Alan Warner (2011) The Stars in the Bright Sky.

stars in brigh sky.jpg

The librarian said you’re going to love this book. It’s exactly how young girls behave when they go on holiday. She was buzzed about it and even smiled.  And it was longlisted for the Man Brooker Prize in 2010. But any good stories got a BUT, I use them a lot. The laws of diminishing returns apply here.

I did love Morvern Caller, Alan Warner’s debut novel.  The Sopranos was great, six eighteen-year old girls from a Catholic school and a wee town about forty miles from Fort William hitting the big smoke of Edinburgh and giving it hell.

Here we have six twenty-one year old women, five of them from a wee Scottish town…hitting Gatwick airport, where nothing happens twice. Orla from The Sopranos is dead. We learn from Finn her dad was upright at the funeral but cried for three days when his neighbour’s cat died.

Or as Finn puts it when she bursts into tears and goes to hide in a Gatwick toilet, ‘When I come to write the book, Kay, it’ll be called: “Tears in the Toilet Cubicle: Our Social Circle’’.’

A toilet cubicle is where the action is in this and Warner’s previous novels. Gatwick Airport doubles as one big toilet from Friday Evening when the novel begins to Tuesday, when it ends, with bars and daft dancing machines and hotel room and drink. Drink pays a big part in Scottish culture and these young girls rip into it from a young, too young, age. Hey, the books say, you’ve got to love them, I did it too and that’s part of what gives Warner’s books its spark. #Me Too.

You can tell a lot from what a young lady drinks. And Warner like his list of music preferences, clothes and make up, gives the reader lists.

Manda: Pint of Guinness Extra Cold

Ava: Double straight Stolichnaya vodka with Red Bull

Kay: Medium-size glass of red wine.

Chell: Bacardi Breezer.

Finn: Tomato juice with vodka, unworthy of the title Bloody Mary.

Kylah: Red Bull and vodka.

Ava has taken the place of Orla from The Sopranos. She’s rich and very thin and pretty, an outsider, a bit like Kay was in The Sopranos that becomes central to the story.

With the jazz of so many voices clamouring to be heard it’s often difficult to tell who is who. In the Sopranos I often lost the thread of which character was speaking, but the narrative carried the book to its conclusion. This happens for me here too.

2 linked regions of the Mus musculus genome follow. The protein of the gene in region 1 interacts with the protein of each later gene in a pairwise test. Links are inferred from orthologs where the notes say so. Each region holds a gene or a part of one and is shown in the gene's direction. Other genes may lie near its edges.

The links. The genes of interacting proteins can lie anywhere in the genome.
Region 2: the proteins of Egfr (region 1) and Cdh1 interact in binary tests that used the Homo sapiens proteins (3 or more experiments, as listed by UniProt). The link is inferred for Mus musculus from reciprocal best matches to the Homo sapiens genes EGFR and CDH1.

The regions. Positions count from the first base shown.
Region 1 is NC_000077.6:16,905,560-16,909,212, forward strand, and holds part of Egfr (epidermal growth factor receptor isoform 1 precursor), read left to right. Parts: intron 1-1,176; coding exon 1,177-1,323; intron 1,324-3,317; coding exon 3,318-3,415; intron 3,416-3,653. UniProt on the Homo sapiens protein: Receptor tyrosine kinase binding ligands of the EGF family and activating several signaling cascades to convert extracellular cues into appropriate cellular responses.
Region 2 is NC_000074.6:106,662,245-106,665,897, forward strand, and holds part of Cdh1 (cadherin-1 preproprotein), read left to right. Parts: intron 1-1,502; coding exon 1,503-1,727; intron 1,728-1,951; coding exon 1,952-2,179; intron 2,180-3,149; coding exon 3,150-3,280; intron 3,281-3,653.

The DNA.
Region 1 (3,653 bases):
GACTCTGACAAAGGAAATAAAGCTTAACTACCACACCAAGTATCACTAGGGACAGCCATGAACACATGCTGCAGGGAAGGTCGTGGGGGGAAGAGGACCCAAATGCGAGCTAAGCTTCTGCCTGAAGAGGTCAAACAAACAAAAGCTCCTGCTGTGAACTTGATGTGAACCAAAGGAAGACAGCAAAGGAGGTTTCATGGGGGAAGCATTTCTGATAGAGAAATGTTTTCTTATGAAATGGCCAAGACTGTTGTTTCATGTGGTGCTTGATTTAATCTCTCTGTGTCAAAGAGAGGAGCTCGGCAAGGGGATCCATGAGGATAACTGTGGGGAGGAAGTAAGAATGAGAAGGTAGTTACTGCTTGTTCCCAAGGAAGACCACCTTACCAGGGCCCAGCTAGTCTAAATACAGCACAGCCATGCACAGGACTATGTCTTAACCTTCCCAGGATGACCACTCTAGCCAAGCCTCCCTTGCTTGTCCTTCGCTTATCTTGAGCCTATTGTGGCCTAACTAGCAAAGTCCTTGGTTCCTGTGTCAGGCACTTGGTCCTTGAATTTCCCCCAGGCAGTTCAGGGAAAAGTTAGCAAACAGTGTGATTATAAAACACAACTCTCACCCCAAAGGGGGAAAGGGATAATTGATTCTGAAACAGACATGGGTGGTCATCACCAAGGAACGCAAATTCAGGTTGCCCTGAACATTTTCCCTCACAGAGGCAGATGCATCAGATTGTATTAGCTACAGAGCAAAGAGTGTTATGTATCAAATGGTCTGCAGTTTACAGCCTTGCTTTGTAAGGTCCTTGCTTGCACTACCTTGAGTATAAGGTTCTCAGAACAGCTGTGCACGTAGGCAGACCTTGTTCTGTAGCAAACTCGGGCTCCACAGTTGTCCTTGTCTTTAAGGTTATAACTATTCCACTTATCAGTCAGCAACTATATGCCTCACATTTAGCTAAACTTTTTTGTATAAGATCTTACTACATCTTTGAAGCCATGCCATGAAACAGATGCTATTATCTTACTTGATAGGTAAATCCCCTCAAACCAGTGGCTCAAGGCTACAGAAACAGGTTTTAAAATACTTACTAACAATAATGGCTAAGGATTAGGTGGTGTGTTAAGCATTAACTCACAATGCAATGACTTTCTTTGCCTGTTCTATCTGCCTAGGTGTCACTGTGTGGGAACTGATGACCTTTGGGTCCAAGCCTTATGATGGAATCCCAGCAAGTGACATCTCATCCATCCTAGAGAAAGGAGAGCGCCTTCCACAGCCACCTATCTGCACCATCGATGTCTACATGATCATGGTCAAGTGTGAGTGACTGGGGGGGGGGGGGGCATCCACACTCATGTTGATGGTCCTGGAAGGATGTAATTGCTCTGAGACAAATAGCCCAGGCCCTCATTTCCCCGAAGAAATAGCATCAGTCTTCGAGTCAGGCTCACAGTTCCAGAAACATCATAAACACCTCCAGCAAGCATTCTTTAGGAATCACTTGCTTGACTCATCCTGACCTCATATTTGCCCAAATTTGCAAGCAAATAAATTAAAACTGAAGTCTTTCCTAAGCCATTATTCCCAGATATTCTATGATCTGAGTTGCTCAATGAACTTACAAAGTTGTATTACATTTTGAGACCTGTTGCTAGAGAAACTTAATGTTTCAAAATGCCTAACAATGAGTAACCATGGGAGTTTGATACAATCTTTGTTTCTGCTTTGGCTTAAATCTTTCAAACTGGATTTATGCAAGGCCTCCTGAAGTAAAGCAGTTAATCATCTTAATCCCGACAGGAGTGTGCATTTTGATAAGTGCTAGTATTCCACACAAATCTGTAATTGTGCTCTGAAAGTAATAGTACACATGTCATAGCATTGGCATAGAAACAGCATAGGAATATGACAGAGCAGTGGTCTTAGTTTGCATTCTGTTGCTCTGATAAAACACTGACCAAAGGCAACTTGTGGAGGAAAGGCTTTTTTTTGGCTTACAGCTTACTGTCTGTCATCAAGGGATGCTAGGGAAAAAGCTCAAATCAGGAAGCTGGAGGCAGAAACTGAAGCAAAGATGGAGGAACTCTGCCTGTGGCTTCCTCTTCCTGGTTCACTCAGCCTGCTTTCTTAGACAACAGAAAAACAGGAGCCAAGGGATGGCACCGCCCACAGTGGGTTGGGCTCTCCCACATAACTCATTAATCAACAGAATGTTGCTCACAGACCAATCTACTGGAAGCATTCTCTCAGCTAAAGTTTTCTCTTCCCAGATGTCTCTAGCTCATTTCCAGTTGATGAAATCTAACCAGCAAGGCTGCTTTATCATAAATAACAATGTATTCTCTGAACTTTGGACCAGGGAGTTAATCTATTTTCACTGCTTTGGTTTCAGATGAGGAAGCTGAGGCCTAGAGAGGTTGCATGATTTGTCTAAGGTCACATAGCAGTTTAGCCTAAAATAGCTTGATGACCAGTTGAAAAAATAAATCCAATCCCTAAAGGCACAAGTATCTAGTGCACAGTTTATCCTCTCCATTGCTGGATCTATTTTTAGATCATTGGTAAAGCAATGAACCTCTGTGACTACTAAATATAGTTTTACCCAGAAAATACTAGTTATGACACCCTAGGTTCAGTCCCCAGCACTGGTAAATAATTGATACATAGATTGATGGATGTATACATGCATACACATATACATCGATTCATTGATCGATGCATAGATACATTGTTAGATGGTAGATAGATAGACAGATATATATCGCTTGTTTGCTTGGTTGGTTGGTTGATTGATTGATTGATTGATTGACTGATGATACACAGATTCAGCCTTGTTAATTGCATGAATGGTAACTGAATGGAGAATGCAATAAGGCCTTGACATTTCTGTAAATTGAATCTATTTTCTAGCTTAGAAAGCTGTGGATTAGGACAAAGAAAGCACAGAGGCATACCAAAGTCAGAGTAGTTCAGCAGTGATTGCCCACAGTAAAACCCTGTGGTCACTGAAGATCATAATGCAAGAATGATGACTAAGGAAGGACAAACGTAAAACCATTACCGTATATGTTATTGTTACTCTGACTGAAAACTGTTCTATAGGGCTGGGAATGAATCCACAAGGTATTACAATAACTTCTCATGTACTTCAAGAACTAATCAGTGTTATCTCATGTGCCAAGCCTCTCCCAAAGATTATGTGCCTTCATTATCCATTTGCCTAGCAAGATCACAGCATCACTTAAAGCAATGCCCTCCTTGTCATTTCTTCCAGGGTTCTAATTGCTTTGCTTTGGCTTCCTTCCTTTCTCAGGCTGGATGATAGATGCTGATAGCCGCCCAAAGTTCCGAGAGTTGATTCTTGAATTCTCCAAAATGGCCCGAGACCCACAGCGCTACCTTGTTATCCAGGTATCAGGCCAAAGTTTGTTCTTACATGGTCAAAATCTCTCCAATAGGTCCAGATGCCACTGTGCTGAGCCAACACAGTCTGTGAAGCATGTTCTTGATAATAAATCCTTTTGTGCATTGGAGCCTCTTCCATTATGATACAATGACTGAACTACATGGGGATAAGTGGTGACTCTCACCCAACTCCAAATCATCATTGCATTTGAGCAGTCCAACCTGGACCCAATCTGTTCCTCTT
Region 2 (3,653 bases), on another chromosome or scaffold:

Look at the drink list above and you’ll see Manda Tassy stands out. A bit rougher than the rest, a bit of crude, when crude is the language of rude. She was a minor character in The Sopranos. Here she is central, more so than The Mighty Finn or sophisticated Kay, who falls apart, as they all do in their different ways. That’s part of the fun, falling down and getting up again. Manda is a running gag in the book, a plot point, detested and loved, in an oversized glass measure.

Laurel and Hardy with pretentions and the narrative often switches to Manda’s point of view. Can she carry the book, in the way that Morvern Caller? Nut. She’s just an annoying cow.

Alan Warner (1998) The Sopranos

the sopranos.jpg

The Sopranos is a cumming-of-age novel. Let’s start at the beginning. Page 1. Our Lady of Perpetual Succour School for Girls. Fionnula tells us the school motto, ‘Noses up…knickers DOWN!’ Warning, this novel contains a rape scene, but it’s wee Orla that’s doing the raping.

The Sopranos are the elite of the ‘Hoors of the Sacred Heart’. These are the girls in the fifth-year school choir that can hit the highest notes. There’s Fionnula, Orla, (Ra)Chell, (A)Manda, Kylah, and, at a distance Kay Clarke. Kay Clarke is the snotty one that lives in the big house. Her dad is a consultant and she’s fee-paying and not a soprano, she’s only ‘Seconds’ in the choir. It could be worse, she could be a third, perpetual ever virginal, grouped with Fat Clodagh and Wee Maria. All of the girls have secrets. And you know when they leave the Port to got to the capital Edinburgh for a choral competition, drunkenness and debauchery will be like short skirts and push-up bras something they’ll change out of their school uniform and grow into.

‘It’s 1996’ Fionnnula says, ‘an this country can’t give its people a roof over their heads. It’s funny isn’t it! How in smaller towns folk won’t allow other folk to lie on the streets but it’s okay in the city’.

The good old days. Now, of course, we’re happy for people to live on the streets and queue for food but treat them as a type of pollution, like flapping pigeons begging for bread and shitting on park benches.

That aside, back to the story. The girls had a bit of practice on home ground. Anyone that has read Morvern Caller will recognise the port (I’m guessing Fort William-ish). Late in the book, inside the only club that decent boys and men from the subs go to, The Mantrap, Alan Warner sneaks in a wee mention of Morvern.

Aye, goes Michelle, Know how it is in here. Nothing like a new face on the mental scene to raise the sleepy cocks.

Who’s that again? goes Manda.

What, Scobbie MacIntosh?

Nah, no him, that guy on the far end on his own. Cute, See him about.

He’s spoken for. Bit of a quiet case, he lives wi yon Morvern from the Superstore, used to live up the Scheme.

Oh right he’s the guy; that’s a bonny bonny lassie.

And this is a bonnie bonnie novel. It didn’t have quite the kick of Morvern Caller, but that’s maybe because I’m an old guy that gets jaded quickly and can’t quite keep up. Great fun and a great read, nevertheless. Read on.